Adopted before the Cairo and Beijing Conferences, the UN Convention on the Rights of the Child (1989) and the Plan of Action of the UN Summit for Children held in 1990 were drafted primarily under the Reagan Administration and signed under his successor President George Bush without Conservative protest.[9] Ironically many of the articles of the Convention on the Rights of the Child (Children’s Convention) now opposed by “profamily” groups were heavily influenced by these two administrations and represented U.S. Cold War victories.[10] For instance, Article Fourteen on freedom of religion was aimed at addressing the Soviet Union’s violations of religious freedom. Still, aroused by the Cairo and Beijing conferences, the Christian Right began to direct its wrath at the Children’s Convention, convinced that the concept of children’s rights was a conspiracy by Liberals to undermine the traditional family by destroying parental authority and unleashing the powers of government to intervene in the family. Although nearly every article of the Children’s Convention calls on state parties to respect or protect the rights of parents as part of strengthening children’s rights, many Conservative White Evangelicals are convinced of rumors propagated by Christian Right groups. They have been led to believe, for instance, that the Convention would give the UN itself the power to take away their children or encourage children to sue their parents.[11]

In fact, a significant percentage of the U.S. population learns about UN conferences primarily or only through a far-reaching Christian Right media network, a situation intensified by the fact that U.S. mainstream media seldom covers UN conferences. The Christian Right has developed an impressive media network of radio programs, websites, and list serves that reaches not just millions of Conservative Evangelicals and mainstream Americans, but a growing global network as well.[12] Christian Right opposition to the UN social agenda complicates the tendency of U.S. Conservatives that already mistrust international cooperation and the UN.

Sadly, Conservative opposition to U.S. ratification of the Children’s Convention and the concept of children’s rights, and now their disruption of progress at the UN Special Session on Children actually undermine international progress on issues many Conservatives care deeply about. The “rights-based approach,” as it is often called, moves governments from viewing children as property, to treating them as human beings with rights protected by a legal system. Human rights activists around the world use the Children’s Convention to push reluctant governments to improve the situation of children. The strength of the Convention lies partially in the fact that its nearly universal ratification makes it a norm. When the world’s superpower claims to base its foreign policy on human rights and the rule of the law, yet undermines the treaty and very concept of children’s rights, it both weakens the resolve of the international community and diminishes itself as a world leader.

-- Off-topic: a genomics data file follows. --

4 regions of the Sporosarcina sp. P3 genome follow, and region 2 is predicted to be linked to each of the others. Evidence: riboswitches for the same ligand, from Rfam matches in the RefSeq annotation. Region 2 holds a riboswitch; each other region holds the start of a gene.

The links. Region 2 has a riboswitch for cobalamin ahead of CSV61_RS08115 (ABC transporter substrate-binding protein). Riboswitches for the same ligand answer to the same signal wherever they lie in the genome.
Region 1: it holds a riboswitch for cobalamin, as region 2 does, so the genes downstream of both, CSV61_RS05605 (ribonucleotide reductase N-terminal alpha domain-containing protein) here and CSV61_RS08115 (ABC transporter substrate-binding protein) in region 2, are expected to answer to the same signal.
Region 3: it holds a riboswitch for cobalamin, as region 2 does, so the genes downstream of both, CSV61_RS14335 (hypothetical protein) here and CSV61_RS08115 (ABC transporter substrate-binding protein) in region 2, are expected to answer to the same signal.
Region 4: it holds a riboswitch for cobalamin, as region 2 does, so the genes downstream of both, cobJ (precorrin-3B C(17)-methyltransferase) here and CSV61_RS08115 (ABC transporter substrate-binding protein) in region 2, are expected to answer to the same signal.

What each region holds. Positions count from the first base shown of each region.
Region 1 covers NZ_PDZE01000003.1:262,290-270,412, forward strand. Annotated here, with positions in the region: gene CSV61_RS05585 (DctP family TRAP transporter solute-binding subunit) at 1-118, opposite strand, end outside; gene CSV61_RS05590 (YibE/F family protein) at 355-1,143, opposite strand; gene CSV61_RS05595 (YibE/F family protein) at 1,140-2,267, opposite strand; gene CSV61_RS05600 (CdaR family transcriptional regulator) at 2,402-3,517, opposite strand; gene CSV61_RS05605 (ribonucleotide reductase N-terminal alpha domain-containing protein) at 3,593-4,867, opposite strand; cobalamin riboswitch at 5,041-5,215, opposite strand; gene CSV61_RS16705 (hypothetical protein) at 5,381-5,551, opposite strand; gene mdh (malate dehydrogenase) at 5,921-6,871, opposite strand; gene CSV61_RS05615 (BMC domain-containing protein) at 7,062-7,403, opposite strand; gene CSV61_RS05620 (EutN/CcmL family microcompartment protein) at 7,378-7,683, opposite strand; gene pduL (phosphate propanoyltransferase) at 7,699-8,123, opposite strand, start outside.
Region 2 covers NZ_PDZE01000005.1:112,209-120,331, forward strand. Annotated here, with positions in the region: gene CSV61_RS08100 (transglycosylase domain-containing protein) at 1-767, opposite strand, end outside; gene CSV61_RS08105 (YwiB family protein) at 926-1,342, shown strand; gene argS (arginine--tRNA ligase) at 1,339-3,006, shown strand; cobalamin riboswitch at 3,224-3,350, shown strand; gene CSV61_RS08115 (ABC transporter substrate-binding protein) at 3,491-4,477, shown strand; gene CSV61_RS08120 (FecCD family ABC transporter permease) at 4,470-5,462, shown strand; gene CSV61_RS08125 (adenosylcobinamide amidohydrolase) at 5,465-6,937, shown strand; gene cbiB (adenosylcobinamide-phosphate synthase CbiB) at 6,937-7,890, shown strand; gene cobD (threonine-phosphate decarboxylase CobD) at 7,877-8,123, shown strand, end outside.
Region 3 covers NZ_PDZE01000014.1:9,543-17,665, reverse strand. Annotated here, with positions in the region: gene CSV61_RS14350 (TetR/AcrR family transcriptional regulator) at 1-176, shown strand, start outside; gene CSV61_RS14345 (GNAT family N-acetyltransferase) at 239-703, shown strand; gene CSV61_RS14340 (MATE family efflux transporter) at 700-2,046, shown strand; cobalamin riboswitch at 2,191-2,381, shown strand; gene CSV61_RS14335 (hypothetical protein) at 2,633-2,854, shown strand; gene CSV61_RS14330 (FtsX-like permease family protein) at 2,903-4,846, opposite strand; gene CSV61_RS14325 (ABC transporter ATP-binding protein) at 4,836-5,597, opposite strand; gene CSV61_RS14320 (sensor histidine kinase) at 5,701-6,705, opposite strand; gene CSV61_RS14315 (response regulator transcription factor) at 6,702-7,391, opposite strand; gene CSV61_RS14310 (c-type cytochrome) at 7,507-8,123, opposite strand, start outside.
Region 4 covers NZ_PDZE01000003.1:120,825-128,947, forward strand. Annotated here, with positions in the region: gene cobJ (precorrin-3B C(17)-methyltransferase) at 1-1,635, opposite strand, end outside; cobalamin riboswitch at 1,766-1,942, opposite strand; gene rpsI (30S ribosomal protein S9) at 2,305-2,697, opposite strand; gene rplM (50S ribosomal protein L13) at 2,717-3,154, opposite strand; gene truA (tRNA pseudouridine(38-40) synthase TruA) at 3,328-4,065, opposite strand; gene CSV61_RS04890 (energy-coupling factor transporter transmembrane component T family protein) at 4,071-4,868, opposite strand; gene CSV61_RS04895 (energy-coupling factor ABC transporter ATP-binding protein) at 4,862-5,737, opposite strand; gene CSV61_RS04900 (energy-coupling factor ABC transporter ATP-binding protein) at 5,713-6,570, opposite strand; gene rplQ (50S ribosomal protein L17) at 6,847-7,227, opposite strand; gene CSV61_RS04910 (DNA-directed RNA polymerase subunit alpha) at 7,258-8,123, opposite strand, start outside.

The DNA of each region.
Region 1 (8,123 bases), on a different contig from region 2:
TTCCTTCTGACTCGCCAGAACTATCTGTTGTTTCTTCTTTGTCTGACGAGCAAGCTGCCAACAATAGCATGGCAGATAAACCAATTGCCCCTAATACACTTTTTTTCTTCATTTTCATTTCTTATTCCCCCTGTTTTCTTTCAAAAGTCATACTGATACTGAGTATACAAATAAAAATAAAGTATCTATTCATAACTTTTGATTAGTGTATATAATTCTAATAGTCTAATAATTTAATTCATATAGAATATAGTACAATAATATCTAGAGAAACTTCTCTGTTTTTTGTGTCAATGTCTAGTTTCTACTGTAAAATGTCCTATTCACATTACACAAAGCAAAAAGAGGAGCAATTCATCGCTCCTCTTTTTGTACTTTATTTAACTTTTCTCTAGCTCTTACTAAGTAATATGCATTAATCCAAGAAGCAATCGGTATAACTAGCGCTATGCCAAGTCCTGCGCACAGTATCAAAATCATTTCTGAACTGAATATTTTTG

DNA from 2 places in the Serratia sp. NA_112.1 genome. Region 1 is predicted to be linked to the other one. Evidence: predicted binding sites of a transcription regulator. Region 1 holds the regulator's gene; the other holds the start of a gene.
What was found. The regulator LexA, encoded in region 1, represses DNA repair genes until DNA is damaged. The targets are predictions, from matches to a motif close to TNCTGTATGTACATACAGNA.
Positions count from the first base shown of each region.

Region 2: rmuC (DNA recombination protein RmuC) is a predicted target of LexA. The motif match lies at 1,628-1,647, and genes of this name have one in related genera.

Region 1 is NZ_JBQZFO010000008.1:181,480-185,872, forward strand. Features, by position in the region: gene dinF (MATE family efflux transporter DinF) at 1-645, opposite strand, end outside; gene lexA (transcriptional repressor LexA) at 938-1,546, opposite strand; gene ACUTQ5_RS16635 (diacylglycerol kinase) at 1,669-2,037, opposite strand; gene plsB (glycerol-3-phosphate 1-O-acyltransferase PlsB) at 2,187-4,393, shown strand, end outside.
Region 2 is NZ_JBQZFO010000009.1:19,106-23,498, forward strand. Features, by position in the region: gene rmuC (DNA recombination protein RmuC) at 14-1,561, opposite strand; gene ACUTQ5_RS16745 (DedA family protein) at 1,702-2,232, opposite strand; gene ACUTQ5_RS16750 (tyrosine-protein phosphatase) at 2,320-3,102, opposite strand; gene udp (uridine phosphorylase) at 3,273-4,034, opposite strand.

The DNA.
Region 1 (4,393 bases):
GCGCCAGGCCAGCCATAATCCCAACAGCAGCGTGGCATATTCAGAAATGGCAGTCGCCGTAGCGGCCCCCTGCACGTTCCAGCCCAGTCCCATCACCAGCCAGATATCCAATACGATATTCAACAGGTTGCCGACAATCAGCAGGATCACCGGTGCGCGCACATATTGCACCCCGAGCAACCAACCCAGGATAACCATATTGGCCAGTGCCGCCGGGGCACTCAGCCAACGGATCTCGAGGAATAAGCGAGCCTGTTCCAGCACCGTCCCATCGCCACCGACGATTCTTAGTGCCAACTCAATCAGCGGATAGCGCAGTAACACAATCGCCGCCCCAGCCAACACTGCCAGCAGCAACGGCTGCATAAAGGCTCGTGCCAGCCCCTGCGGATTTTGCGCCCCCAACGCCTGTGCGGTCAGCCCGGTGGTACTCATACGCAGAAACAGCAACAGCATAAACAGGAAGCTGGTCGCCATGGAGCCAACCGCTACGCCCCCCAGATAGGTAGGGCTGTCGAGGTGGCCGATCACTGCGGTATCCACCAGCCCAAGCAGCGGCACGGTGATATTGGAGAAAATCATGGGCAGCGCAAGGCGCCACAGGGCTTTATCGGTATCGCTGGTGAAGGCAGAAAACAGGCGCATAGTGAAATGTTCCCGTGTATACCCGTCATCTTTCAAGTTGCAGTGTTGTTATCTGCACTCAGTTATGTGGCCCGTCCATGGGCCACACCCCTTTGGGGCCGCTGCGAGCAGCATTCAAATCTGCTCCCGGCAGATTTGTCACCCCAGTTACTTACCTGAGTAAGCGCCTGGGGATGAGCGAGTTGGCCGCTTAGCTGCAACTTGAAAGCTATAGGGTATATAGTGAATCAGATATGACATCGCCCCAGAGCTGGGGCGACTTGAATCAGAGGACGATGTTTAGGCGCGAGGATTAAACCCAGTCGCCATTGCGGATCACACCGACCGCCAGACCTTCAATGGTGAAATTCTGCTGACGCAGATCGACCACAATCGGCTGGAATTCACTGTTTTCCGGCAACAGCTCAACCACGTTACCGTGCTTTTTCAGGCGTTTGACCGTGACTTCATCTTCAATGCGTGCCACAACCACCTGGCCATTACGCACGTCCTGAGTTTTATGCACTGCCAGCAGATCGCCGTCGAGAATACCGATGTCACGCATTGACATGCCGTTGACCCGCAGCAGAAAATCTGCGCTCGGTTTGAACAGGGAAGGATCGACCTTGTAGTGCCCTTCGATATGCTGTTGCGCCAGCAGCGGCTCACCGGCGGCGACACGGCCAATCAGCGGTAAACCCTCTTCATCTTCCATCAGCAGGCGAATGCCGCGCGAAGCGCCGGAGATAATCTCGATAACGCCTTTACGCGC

The goal of the UN Special Session on Children is to review progress made on the Plan of Action of the World Summit for Children and to strengthen international attention to emerging issues, including the sexual exploitation and sale of children, use of child soldiers, and the devastating impact of the AIDS pandemic on youth and children. Many of these issues can be solved only through international cooperation, and Conservative opposition to international agreements can slow progress on the mobilization of resources for resolution. Under the influence of “profamily” nongovernmental organizations (NGOs), U.S. negotiators during the meetings of the Preparatory Committee (PrepCom) for the Special Session have bogged down negotiations of the Session Outcome Document by opposing concepts that lie at the very core of the world movement for children and by introducing U.S.-based political issues such as home schooling. They oppose references to the centrality of the Children’s Convention, the foundational document for the international movement for children and the most ratified human rights treaty.[13] The United States seeks to water down the rights-based approach, which may result in a weakening of prior international commitments to provide legal protections for children. The Administration opposes references in the Special Session Outcome Document affirming commitments made by governments at the Cairo and Beijing Conferences—both of which were signed by the United States. Language regarding reproductive health and adolescents remains undecided and may be removed from the Outcome Document.

A Shift in Christian Right Strategy: Trojan Horses and Strange Bedfellows